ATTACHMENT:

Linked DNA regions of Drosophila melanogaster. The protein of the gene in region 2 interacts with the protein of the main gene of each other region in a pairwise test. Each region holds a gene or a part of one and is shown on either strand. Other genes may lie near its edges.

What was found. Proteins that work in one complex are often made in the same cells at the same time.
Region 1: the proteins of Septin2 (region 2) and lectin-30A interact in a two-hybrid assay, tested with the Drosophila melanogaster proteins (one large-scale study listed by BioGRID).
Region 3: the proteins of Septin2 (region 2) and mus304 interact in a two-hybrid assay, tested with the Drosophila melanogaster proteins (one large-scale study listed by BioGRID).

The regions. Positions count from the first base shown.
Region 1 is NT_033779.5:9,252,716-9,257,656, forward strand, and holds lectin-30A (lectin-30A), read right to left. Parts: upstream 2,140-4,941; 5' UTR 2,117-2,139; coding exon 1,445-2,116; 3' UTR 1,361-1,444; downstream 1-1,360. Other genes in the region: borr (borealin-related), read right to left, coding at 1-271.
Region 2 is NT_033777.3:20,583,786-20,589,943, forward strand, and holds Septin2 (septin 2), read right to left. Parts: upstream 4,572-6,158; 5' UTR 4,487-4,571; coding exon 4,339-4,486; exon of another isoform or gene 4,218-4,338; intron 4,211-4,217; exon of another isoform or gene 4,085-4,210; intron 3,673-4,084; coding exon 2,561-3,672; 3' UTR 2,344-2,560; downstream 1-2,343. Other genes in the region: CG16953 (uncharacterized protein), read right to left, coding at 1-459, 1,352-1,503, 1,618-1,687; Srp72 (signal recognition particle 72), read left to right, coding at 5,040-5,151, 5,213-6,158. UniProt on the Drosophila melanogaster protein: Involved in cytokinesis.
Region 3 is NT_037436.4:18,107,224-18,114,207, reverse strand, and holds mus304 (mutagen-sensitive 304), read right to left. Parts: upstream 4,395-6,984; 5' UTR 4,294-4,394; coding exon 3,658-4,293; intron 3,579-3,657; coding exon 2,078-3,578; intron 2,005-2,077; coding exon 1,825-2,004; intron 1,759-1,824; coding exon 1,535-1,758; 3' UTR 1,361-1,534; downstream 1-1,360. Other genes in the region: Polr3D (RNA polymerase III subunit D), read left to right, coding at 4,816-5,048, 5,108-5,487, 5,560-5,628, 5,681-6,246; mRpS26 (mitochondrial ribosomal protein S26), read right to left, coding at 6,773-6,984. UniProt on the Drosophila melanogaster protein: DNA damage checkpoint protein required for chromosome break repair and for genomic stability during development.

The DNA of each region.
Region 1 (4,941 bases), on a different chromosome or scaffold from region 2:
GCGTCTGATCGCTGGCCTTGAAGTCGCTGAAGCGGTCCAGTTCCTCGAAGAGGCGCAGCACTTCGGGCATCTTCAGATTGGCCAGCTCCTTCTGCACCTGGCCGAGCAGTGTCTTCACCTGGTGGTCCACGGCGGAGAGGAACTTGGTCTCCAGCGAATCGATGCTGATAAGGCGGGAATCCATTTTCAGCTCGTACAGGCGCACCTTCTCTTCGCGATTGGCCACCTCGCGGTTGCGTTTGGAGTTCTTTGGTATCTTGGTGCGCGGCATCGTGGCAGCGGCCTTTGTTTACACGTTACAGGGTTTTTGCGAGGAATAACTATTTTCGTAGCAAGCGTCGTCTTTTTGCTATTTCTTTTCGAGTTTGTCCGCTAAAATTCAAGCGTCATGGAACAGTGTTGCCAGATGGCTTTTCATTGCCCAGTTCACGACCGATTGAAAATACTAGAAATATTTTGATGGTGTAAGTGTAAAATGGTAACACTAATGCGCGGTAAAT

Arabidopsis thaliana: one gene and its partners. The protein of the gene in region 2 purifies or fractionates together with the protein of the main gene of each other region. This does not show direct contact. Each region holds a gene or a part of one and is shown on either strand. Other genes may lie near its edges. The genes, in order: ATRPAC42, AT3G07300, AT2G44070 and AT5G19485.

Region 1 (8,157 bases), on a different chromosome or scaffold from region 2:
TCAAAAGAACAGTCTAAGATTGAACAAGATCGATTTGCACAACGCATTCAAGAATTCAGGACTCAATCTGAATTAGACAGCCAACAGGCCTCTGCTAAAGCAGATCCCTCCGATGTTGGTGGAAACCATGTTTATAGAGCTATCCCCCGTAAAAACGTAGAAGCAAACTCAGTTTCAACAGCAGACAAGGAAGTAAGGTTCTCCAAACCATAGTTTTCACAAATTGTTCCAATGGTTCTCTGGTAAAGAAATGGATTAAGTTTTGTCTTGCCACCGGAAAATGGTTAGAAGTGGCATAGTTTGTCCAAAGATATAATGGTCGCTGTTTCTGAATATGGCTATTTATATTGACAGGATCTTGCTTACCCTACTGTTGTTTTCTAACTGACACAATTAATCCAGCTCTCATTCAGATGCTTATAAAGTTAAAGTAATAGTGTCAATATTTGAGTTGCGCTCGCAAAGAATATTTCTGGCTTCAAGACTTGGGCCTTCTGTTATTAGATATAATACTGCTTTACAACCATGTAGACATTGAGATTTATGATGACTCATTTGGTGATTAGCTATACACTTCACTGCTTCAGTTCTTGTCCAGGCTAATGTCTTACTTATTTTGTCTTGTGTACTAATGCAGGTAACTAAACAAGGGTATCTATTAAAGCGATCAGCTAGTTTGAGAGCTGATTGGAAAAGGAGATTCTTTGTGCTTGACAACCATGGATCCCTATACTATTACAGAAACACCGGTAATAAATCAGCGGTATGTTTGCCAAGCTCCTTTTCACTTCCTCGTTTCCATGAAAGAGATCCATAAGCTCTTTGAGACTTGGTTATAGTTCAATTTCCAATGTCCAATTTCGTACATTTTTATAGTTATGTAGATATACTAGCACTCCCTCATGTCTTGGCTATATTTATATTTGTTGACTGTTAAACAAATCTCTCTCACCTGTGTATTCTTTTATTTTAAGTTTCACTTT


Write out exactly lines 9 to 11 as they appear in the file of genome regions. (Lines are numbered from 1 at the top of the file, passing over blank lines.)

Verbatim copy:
The DNA of each region.
Region 1 (4,941 bases), on a different chromosome or scaffold from region 2:
GCGTCTGATCGCTGGCCTTGAAGTCGCTGAAGCGGTCCAGTTCCTCGAAGAGGCGCAGCACTTCGGGCATCTTCAGATTGGCCAGCTCCTTCTGCACCTGGCCGAGCAGTGTCTTCACCTGGTGGTCCACGGCGGAGAGGAACTTGGTCTCCAGCGAATCGATGCTGATAAGGCGGGAATCCATTTTCAGCTCGTACAGGCGCACCTTCTCTTCGCGATTGGCCACCTCGCGGTTGCGTTTGGAGTTCTTTGGTATCTTGGTGCGCGGCATCGTGGCAGCGGCCTTTGTTTACACGTTACAGGGTTTTTGCGAGGAATAACTATTTTCGTAGCAAGCGTCGTCTTTTTGCTATTTCTTTTCGAGTTTGTCCGCTAAAATTCAAGCGTCATGGAACAGTGTTGCCAGATGGCTTTTCATTGCCCAGTTCACGACCGATTGAAAATACTAGAAATATTTTGATGGTGTAAGTGTAAAATGGTAACACTAATGCGCGGTAAAT